MERCER BULLARD: All right, Paul. This is Hong Kong, where the securities of our hypothetical Hong Kong fund are actually being traded. And of course Hong Kong is going to close around 4:00 Hong Kong time, which is 4 a.m. our time and as you can see, it's still dark over here in New York.
PAUL SOLMAN: Meanwhile, as the world turns, the U.S. Stock Market opens, and let's say it goes up. That almost surely drives up the value of stocks in Hong Kong the next day, but the Bank of America didn't update the price of its global fund...
MERCER BULLARD: Which is still based on what happened at the close of the day in Hong Kong.
PAUL SOLMAN: ...back 14 hours earlier.
MERCER BULLARD: Fourteen hours earlier.
PAUL SOLMAN: So in other words, if I'm buying the fund today, I'm buying it at yesterday's price.
MERCER BULLARD: That's exactly right. And not only are you buying at yesterday's price, you're buying it because you know the next day when the fund incorporates that new information, you're going to be able to sell out at a higher price.
PAUL SOLMAN: The key maneuver was that big insider investors like Canary were allowed to buy shares in the fund after U.S. trading, but before the international fund price was updated. They were able to trade on stale prices. And, get this, they were allegedly helped by the mutual fund manager.
MERCER BULLARD: So, we had a fund manager who not only had stale prices, we had a fund manager who was inviting in these investors to take advantage of the stale prices. We had a fund manager who was not only inviting them in, but giving them the money with which they could invest in the fund and cheat the fund manager's own shareholders by loaning them about $300 million at fairly high rates. This is how these fund managers made money on this practice.
PAUL SOLMAN: The fund manager then collected interest on the loan as a management fee. In return, the insiders got the loans, a computer terminal to trade directly with the fund, even an updated list of companies in the fund to take better advantage of the stale prices, at the expense of the fund's other shareholders.
MERCER BULLARD: When someone buys a share of the mutual fund, they're not buying it from the fund manager. They're buying it from you, the jury, the investors of America who are essentially selling those shares at a discount to the person who exploits that stale price.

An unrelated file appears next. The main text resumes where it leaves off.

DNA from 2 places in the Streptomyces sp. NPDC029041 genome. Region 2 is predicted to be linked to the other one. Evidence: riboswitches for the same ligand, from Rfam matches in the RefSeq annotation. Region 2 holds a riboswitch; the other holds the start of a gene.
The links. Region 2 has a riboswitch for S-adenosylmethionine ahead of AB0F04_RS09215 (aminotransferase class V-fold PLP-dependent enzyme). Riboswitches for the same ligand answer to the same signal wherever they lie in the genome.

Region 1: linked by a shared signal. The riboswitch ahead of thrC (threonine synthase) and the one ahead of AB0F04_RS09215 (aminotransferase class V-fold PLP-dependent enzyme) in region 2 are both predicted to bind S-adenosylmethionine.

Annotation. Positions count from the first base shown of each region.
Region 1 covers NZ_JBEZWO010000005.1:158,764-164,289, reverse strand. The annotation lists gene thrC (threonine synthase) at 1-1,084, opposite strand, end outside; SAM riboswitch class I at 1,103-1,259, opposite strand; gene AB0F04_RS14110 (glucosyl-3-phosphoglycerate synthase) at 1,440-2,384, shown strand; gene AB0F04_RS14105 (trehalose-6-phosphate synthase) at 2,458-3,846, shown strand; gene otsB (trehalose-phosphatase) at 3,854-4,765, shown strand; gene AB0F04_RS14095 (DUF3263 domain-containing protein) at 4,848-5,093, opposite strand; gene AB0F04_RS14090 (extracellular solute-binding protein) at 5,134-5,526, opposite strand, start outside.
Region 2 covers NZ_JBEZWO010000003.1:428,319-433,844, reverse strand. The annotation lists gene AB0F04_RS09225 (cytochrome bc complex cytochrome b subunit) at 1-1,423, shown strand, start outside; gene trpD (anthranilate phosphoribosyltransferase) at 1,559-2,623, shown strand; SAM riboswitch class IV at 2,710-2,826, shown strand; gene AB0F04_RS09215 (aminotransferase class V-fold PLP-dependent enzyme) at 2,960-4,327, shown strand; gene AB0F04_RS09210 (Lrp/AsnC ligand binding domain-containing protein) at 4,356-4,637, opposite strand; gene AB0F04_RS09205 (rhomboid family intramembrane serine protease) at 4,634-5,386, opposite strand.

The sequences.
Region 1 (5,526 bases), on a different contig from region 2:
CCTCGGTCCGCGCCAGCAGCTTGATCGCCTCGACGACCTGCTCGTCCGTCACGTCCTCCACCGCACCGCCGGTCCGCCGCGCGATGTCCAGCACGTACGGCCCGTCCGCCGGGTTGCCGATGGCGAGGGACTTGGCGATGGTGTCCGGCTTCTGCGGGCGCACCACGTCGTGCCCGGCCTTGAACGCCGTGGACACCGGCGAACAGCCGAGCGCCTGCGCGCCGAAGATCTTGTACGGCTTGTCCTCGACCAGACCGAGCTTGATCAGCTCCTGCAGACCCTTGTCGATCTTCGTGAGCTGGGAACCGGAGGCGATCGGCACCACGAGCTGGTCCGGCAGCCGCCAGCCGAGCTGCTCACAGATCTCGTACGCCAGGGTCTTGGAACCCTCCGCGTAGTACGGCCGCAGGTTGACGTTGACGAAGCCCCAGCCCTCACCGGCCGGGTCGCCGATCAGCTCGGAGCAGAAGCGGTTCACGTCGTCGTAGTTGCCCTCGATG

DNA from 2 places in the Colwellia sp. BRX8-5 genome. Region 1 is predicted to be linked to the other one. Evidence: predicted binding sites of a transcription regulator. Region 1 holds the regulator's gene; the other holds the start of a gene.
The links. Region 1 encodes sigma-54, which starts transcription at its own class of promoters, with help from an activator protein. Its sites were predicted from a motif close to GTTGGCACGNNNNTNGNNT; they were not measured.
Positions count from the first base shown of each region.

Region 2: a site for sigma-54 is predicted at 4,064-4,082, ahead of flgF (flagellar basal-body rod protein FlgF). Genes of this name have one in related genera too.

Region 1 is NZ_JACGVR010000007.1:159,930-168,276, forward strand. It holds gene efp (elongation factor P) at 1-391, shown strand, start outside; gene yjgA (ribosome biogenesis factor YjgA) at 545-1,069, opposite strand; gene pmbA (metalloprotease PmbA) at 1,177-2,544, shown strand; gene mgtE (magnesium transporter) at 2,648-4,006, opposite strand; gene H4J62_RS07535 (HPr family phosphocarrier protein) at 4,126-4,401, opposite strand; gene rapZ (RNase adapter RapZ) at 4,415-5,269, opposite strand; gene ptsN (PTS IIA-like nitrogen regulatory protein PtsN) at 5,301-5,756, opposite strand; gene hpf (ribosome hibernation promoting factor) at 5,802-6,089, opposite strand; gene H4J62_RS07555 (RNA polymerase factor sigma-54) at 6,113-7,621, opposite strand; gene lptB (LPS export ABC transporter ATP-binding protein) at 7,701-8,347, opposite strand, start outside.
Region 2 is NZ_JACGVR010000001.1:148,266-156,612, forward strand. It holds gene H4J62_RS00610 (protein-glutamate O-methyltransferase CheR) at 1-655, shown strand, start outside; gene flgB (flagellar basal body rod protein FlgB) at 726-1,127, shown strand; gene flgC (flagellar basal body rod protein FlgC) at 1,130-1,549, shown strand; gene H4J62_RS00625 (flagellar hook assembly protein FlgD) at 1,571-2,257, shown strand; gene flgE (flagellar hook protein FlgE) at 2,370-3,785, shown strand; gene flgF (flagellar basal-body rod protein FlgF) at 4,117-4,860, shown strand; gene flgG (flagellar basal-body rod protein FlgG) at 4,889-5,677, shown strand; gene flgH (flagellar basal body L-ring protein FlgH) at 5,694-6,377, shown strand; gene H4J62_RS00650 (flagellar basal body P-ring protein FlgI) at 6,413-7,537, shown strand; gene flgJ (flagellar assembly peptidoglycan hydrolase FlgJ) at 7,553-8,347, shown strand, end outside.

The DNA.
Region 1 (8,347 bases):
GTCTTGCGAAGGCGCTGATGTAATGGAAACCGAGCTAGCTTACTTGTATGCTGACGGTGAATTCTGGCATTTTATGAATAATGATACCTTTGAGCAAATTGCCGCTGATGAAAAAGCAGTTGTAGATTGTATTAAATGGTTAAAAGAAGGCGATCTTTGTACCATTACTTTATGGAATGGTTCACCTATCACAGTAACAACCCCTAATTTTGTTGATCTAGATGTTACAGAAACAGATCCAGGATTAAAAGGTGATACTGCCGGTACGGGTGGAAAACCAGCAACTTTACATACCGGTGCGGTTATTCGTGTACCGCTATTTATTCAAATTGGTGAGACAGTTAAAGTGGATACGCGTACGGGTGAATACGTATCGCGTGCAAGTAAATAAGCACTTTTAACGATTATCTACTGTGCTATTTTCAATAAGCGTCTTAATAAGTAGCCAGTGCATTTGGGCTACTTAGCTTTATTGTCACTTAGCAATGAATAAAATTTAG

PAUL SOLMAN: At his tent, Ole Miss alum Jeff Buckner, a financial planner for small investors, told us what he thinks of the mutual fund industry in general.
JEFF BUCKNER: It's not structured in a way that is aimed at doing the best thing for the investor. It's structured many times at what's the best thing for the mutual fund company to make the most money.
PAUL SOLMAN: Also dropping by: financial planner Ernie George. He wasn't surprised that investors are only starting to become upset.
ERNIE GEORGE: They have no idea what the cost has been to them.
PAUL SOLMAN: None?
ERNIE GEORGE: I really don't. We've had very few calls from clients. They read it in the newspaper. They don't think it affects them. And I think they will continue to be upset as more and more information comes out in the current investigations that are ongoing.
PAUL SOLMAN: Meanwhile, back in court...
MERCER BULLARD: Now another count in this indictment is based on what's known as "late trading." It's kind of a... a poor cousin, you might say, of stale prices. Late trading occurs when the price of the fund may be perfectly accurate at 4:00 p.m., Eastern time.
PAUL SOLMAN: But then, after trading closes, Microsoft, let's say, declares a huge dividend.
MERCER BULLARD: And you all are sitting here thinking, "Boy, I wish I could have bought Microsoft at the 4:00 price. Too bad I can't."
PAUL SOLMAN: But if you're an insider in cahoots with a self-serving mutual fund manager, you can.
MERCER BULLARD: Knowing that, how much it's worth now at 5:00 or 6:00 or even as late as 9:00, as stated in this indictment, and you get that fund priced at the Microsoft 4:00 p.m. price, it's like, as New York Attorney General Spitzer said, it's like betting on a horse race, or after it's over, or betting on the flip of a coin after you've seen whether it's heads or tails.
ELIOT SPITZER: It was a tale that was so outrageous at first, that we didn't believe it.